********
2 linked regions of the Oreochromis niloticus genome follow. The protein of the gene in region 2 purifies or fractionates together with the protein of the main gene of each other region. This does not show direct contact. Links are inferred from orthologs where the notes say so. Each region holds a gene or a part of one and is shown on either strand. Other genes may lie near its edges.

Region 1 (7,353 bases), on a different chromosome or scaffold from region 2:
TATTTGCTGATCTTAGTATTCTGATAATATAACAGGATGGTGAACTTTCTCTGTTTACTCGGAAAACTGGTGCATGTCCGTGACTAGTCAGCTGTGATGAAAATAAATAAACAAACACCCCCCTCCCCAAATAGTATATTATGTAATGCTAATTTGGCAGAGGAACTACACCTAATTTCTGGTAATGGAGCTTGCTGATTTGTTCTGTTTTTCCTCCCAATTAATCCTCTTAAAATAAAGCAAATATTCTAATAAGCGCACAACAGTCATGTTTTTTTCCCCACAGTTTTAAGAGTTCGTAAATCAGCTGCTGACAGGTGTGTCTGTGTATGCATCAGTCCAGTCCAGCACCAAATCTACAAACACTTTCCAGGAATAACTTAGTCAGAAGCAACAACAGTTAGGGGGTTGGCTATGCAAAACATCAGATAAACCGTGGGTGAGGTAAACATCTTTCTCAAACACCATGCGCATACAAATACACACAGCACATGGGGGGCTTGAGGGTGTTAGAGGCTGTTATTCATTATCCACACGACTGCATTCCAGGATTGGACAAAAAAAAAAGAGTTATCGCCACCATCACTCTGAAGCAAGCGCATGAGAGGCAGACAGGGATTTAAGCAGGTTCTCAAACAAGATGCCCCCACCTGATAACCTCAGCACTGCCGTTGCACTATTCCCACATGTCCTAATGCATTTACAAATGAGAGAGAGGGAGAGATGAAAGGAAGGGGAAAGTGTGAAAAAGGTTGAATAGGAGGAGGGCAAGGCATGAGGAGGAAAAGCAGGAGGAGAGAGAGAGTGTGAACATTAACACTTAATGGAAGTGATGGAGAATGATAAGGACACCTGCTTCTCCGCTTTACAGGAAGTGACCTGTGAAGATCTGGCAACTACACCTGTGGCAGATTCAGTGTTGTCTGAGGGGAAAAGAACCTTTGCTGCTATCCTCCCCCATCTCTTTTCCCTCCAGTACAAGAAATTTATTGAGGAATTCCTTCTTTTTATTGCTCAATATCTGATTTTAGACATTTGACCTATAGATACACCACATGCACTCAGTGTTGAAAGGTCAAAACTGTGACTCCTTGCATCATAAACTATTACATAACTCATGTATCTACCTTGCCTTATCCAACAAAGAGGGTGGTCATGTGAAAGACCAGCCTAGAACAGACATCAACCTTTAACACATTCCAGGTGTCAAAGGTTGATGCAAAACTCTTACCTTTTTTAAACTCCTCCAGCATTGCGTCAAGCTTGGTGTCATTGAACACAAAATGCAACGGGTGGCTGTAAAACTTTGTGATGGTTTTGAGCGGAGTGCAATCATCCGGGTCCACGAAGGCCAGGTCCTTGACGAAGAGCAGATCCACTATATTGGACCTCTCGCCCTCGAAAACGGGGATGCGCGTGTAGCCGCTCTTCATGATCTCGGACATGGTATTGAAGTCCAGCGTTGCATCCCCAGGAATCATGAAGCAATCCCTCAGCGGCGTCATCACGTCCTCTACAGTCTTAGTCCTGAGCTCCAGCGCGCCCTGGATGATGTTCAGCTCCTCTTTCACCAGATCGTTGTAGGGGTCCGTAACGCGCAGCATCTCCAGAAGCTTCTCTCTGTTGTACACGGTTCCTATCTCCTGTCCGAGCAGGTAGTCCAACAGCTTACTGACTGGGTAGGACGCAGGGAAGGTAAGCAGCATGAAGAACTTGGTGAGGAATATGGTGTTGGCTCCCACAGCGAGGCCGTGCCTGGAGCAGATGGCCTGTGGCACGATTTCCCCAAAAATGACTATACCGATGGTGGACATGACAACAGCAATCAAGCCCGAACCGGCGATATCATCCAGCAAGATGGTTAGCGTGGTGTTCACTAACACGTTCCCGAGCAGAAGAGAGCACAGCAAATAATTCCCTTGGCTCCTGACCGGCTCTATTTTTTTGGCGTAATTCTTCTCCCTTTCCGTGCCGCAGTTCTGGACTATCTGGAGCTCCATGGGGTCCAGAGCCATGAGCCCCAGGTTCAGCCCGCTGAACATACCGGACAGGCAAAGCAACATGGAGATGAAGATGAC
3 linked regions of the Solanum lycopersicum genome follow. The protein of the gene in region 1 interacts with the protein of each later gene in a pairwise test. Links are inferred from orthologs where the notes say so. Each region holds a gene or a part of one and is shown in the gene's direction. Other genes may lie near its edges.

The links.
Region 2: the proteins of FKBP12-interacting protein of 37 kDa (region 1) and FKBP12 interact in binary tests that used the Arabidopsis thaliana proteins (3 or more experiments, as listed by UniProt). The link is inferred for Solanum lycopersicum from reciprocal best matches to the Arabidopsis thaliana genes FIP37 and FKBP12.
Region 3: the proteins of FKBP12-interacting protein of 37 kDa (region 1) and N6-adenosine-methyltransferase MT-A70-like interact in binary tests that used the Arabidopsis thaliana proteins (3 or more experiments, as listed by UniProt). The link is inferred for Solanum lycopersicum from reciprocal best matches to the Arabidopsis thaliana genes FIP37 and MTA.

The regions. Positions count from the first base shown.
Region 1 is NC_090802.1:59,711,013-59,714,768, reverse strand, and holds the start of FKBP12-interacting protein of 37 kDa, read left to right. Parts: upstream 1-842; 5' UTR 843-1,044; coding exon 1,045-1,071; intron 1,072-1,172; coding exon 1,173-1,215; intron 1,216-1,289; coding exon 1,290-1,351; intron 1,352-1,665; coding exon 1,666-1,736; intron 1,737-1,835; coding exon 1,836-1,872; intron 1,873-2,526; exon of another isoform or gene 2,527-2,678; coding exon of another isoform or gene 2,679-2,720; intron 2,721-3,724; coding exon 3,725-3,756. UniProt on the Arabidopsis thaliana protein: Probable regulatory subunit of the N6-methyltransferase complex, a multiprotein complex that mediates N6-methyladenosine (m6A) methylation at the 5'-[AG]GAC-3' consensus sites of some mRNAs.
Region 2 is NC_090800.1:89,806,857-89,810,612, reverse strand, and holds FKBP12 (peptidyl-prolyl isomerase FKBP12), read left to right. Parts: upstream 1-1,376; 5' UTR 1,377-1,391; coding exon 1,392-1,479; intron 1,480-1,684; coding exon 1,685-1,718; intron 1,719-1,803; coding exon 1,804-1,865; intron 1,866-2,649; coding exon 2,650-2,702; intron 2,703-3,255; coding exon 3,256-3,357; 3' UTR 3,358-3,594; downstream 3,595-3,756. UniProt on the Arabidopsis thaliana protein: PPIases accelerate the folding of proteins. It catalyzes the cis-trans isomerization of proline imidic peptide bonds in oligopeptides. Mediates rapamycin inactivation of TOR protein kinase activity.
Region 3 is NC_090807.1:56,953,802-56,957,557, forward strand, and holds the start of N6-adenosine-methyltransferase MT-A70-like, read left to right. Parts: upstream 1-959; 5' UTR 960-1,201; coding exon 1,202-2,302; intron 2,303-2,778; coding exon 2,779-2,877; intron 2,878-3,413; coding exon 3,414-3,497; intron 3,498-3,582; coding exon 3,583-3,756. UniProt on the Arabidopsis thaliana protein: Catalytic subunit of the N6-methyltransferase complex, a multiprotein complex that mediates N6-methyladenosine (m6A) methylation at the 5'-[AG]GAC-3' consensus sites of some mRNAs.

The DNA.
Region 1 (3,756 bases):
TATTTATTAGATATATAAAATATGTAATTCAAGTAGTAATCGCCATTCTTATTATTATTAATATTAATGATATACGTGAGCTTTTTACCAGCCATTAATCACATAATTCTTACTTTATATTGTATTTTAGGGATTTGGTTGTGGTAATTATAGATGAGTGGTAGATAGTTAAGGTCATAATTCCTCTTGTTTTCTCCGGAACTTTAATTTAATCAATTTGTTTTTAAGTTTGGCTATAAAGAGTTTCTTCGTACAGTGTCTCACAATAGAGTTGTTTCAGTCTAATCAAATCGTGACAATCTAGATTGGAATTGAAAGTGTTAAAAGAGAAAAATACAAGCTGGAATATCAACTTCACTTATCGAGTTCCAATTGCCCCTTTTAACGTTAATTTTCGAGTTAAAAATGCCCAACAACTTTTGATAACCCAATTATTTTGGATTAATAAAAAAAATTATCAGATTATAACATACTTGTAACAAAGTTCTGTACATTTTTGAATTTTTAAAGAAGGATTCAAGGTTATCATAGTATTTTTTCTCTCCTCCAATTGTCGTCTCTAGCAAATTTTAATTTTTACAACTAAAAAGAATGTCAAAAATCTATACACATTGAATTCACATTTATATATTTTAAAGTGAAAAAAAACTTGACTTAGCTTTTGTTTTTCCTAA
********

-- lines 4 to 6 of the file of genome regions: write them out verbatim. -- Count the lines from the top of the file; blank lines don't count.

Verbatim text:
3 linked regions of the Solanum lycopersicum genome follow. The protein of the gene in region 1 interacts with the protein of each later gene in a pairwise test. Links are inferred from orthologs where the notes say so. Each region holds a gene or a part of one and is shown in the gene's direction. Other genes may lie near its edges.

The links.
Region 2: the proteins of FKBP12-interacting protein of 37 kDa (region 1) and FKBP12 interact in binary tests that used the Arabidopsis thaliana proteins (3 or more experiments, as listed by UniProt). The link is inferred for Solanum lycopersicum from reciprocal best matches to the Arabidopsis thaliana genes FIP37 and FKBP12.